“Abstract: Double emulsion process has become highly promising for development of PEG-ylated nanocarriers (NCs) with co-encapsulated hybrid model agents, i.e, hydrophilic deoxyribonucleic acid (DNA) and hydrophobic Thiazole Orange (TO) dye, in the double compartment structure to protect them from the environmental conditions and to investigate different parameters affecting the size, charge and morphology as well as colloidal and biological stability of the final theranostic nanosystems. Different stabilizing agents including surfactants: Cremophor A25, Cremophor RH 40, Poloxamer 407, di-C12DMAB as well as polymers: PEG-PDLLA, PEG-PLGA, PEG-PCL, were screened to choose suitable ones for this approach. The average size of the synthesized NCs measured by dynamic light scattering (DLS) remained < 200 nm. The encapsulation efficiency of the hybrid cargo was confirmed by UV-Vis spectroscopy. Morphology and shape of the loaded nanocontainers were investigated by transmission electron microscopy (TEM) and atomic force microscopy (AFM). Time-depended colloidal stability studies with DLS and ζ-potential followed by turbidimetric technique allow to select only the long-term nanosystems to final investigation the “stealth” properties of the fabricated PEGylated NCs. Highlights: Double emulsion process has become easy-scalable synthetic approach to develop “stealth” nanocarriers (NCs) successful in DNA and TO co-encapsulation. PEG-PDLLA, PEG-PLGA, PEG-PCL acted as pre-approved biocompatible components of the NCs polymer shell.The optimized encapsulation process resulted in NCs with diameter < 200 nm, narrow size distribution and nearly neutral surface. DLS, ζ-potential and backscattering studies confirmed a long-term NCs stability, indicating their potential as theranostic biocompatible agents. The biological stability exposed the PEG-ylated NCs ability to overcome various specific barriers to efficient drug and gene delivery. Keywords: w/o/w emulsions; PEG-ylated polyesters; DNA; Thiazole Orange; colloidal stability. Fabrication method: Polymeric nanocarriers stabilized by PEG-PLGA, PEG-PCL, PEG-PDLLA and non-ionic or cationic surfactants for co-encapsulation of therapeutic (model DNA in the initial concentration of 0.1 mg/ml) and diagnostic agent (TO in the initial concentration of 0.2 mg/ml) were prepared by modified double emulsion (w/o/w) evaporation process without any pH adjustment . Generally, aqueous internal phase (with DNA) was emulsified for 5 min in dichloromethane (containing TO, PEG-ylated polymer in concentration of 5 mg/ml and di-C12DMAB) in the ratio 1:4 using a homogenizer with 25,000 rpm. This primary nanoemulsion was poured into 1% hydrophilic surfactant solution (Cremophor A25, Cremophor RH 40 or Poloxamer 407) aqueous solution stirring in a homogenizer for 10 min (25,000 rpm) and immersed in an ice water bath to create the water-in-oil-in-water (w/o/w) emulsion. The organic solvent was then evaporated under reduced pressure in a rotary evaporator (Ika RV 10 digital) and polymeric nanocarriers loaded by the hybrid cargo were collected overnight.”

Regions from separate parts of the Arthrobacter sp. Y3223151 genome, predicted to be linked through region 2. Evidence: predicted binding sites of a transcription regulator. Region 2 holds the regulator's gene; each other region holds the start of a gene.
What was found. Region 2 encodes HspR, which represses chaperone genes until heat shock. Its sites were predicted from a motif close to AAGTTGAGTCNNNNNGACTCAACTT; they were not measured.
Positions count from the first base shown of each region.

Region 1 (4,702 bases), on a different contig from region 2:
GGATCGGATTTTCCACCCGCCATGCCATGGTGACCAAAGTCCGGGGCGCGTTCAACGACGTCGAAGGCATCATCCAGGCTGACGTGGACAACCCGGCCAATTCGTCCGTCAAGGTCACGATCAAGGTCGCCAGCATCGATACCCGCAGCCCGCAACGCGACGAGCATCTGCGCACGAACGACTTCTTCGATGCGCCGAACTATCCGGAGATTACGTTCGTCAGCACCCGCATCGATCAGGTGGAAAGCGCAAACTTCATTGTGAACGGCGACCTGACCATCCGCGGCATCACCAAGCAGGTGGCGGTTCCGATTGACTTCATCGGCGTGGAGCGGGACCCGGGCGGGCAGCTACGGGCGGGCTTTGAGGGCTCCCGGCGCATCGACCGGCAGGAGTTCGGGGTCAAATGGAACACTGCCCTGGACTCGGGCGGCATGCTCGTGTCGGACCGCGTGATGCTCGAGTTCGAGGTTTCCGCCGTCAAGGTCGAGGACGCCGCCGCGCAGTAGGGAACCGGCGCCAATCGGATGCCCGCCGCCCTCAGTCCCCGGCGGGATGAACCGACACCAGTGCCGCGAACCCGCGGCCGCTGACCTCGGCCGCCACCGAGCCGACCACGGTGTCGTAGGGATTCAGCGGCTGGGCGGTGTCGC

A fundamental difficulty with medicinal applications to humans is that the circulatory systems of most living organisms are designed specifically to screen out any perceived toxins or ‘non-self’ components. Typically, the kidneys and the liver work together along with macrophages (white blood cells) to remove any chemicals or particulates from the bloodstream. Although this system provides protection to the human body from toxic ingestion, it creates great difficulty for applying medicines as it greatly reduces the blood circulation time of medicinal molecules. For general medicinal applications, the loss of drug from the bloodstream is calculated as the circulation half-life and dosing schedules are calculated to match. One method to improve blood-circulation is to encapsulate the drug molecule inside of PEG-PLA so-called ‘stealth’ nanoparticles. For these particles, the PEG external coating prevents attacks by macrophages while the size alone reduces uptake and clearance by kidneys or liver. These particles enhance the blood circulation time of medicines, but a key question is by exactly how much is the blood circulation time enhanced and what is the new circulation half-life. This question critical for practical applications as it would define the dosing schedule of the encapsulated drug as it must be dosed often enough to maintain effect but not too often so as to potentially have toxic side-effects. Recently, researchers at Yale University utilized mPEG-PLA from PolySciTech (www.polyscitech.com) (PolyVivo Cat# AK054) to generate stealth-nanoparticles as test substrates for their novel fluorescence microscopy-based technique for determining half-life of particles using as little as 2 uL of blood. This research holds promise for rapid and routine determination of half-life using very small samples of blood. Read more: Tietjen, Gregory T., Jenna DiRito, Jordan S. Pober, and W. Mark Saltzman. “Quantitative microscopy-based measurements of circulating nanoparticle concentration using microliter blood volumes.” Nanomedicine: Nanotechnology, Biology and Medicine (2017). http://www.sciencedirect.com/science/article/pii/S1549963417300643